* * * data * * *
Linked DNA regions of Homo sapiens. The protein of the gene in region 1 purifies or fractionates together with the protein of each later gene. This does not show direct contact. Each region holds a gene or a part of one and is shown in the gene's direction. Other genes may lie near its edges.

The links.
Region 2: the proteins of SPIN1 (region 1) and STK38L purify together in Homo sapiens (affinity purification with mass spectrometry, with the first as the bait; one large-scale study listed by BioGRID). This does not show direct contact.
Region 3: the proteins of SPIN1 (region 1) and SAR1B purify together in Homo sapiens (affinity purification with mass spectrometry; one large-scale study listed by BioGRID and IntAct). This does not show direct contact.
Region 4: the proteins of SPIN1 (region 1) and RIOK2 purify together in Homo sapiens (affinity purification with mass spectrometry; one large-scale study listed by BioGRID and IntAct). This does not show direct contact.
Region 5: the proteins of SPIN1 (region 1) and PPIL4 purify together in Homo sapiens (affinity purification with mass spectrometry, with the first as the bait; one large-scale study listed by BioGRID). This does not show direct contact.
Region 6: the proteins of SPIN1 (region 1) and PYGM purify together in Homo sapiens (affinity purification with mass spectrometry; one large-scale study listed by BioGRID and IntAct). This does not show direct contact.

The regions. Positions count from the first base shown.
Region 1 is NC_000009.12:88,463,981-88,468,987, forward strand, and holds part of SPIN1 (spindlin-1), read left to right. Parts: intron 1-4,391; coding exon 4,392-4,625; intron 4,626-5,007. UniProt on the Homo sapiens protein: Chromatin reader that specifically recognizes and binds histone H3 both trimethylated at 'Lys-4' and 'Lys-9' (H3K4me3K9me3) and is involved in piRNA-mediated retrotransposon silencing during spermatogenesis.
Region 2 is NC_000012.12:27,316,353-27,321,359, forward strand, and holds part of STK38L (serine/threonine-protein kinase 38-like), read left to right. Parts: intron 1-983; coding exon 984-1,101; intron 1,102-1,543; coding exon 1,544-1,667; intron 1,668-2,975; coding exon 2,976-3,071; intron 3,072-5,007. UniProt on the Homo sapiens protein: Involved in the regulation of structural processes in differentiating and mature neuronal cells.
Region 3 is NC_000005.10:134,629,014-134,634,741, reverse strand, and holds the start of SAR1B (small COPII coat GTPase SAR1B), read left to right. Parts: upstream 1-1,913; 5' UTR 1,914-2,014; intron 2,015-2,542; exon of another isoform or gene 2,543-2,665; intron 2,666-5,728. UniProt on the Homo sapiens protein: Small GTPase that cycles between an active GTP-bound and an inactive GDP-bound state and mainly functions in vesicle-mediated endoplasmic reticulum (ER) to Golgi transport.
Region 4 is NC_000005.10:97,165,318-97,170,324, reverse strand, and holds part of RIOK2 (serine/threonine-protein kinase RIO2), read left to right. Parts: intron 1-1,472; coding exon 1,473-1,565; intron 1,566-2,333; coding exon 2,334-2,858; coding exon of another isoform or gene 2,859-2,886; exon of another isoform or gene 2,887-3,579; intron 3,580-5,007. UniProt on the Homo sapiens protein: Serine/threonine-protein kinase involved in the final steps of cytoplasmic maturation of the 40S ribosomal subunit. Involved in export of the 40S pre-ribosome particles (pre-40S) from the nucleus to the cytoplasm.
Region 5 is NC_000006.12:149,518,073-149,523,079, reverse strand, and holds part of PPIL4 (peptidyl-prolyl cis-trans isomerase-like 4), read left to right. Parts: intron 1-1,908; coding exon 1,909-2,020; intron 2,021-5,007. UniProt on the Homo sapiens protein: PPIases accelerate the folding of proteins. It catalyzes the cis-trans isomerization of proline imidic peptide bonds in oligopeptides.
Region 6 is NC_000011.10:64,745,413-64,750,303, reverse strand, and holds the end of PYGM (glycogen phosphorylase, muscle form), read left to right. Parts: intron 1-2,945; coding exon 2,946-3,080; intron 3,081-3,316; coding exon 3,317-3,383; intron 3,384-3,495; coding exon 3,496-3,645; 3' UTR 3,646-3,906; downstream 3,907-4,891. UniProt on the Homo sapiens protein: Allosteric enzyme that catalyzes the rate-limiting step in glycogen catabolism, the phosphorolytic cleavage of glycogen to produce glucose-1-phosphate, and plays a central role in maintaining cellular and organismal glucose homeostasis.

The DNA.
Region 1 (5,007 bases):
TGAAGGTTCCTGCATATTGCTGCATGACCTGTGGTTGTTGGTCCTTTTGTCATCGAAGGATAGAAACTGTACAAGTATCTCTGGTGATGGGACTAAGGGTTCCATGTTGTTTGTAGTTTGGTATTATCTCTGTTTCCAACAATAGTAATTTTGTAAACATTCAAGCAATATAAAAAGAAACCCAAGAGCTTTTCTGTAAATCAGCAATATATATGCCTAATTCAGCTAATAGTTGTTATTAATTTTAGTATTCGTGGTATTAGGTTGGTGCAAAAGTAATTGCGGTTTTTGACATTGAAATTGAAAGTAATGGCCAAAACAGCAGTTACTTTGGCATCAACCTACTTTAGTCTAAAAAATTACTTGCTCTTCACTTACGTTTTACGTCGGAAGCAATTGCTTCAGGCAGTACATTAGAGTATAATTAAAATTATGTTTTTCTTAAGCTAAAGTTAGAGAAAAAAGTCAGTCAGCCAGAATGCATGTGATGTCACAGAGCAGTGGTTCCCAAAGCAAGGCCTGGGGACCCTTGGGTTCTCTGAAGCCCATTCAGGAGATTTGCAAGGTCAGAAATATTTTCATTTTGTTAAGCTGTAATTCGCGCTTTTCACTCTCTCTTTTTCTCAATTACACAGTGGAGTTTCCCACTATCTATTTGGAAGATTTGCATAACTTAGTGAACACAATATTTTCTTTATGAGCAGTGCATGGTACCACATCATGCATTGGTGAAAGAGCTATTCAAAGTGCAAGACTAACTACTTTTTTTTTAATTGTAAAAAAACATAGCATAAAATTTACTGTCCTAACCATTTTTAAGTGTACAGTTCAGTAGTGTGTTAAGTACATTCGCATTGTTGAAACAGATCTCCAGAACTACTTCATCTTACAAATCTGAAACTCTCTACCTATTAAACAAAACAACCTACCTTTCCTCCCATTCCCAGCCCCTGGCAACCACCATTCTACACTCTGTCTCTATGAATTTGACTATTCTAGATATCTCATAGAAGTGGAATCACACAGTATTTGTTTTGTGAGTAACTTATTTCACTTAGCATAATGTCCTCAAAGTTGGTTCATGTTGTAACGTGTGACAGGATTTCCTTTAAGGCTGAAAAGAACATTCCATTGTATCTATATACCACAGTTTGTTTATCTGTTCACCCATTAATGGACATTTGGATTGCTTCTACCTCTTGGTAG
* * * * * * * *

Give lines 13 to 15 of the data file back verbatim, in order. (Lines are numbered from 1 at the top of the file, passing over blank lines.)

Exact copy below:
Region 5 is NC_000006.12:149,518,073-149,523,079, reverse strand, and holds part of PPIL4 (peptidyl-prolyl cis-trans isomerase-like 4), read left to right. Parts: intron 1-1,908; coding exon 1,909-2,020; intron 2,021-5,007. UniProt on the Homo sapiens protein: PPIases accelerate the folding of proteins. It catalyzes the cis-trans isomerization of proline imidic peptide bonds in oligopeptides.
Region 6 is NC_000011.10:64,745,413-64,750,303, reverse strand, and holds the end of PYGM (glycogen phosphorylase, muscle form), read left to right. Parts: intron 1-2,945; coding exon 2,946-3,080; intron 3,081-3,316; coding exon 3,317-3,383; intron 3,384-3,495; coding exon 3,496-3,645; 3' UTR 3,646-3,906; downstream 3,907-4,891. UniProt on the Homo sapiens protein: Allosteric enzyme that catalyzes the rate-limiting step in glycogen catabolism, the phosphorolytic cleavage of glycogen to produce glucose-1-phosphate, and plays a central role in maintaining cellular and organismal glucose homeostasis.

The DNA.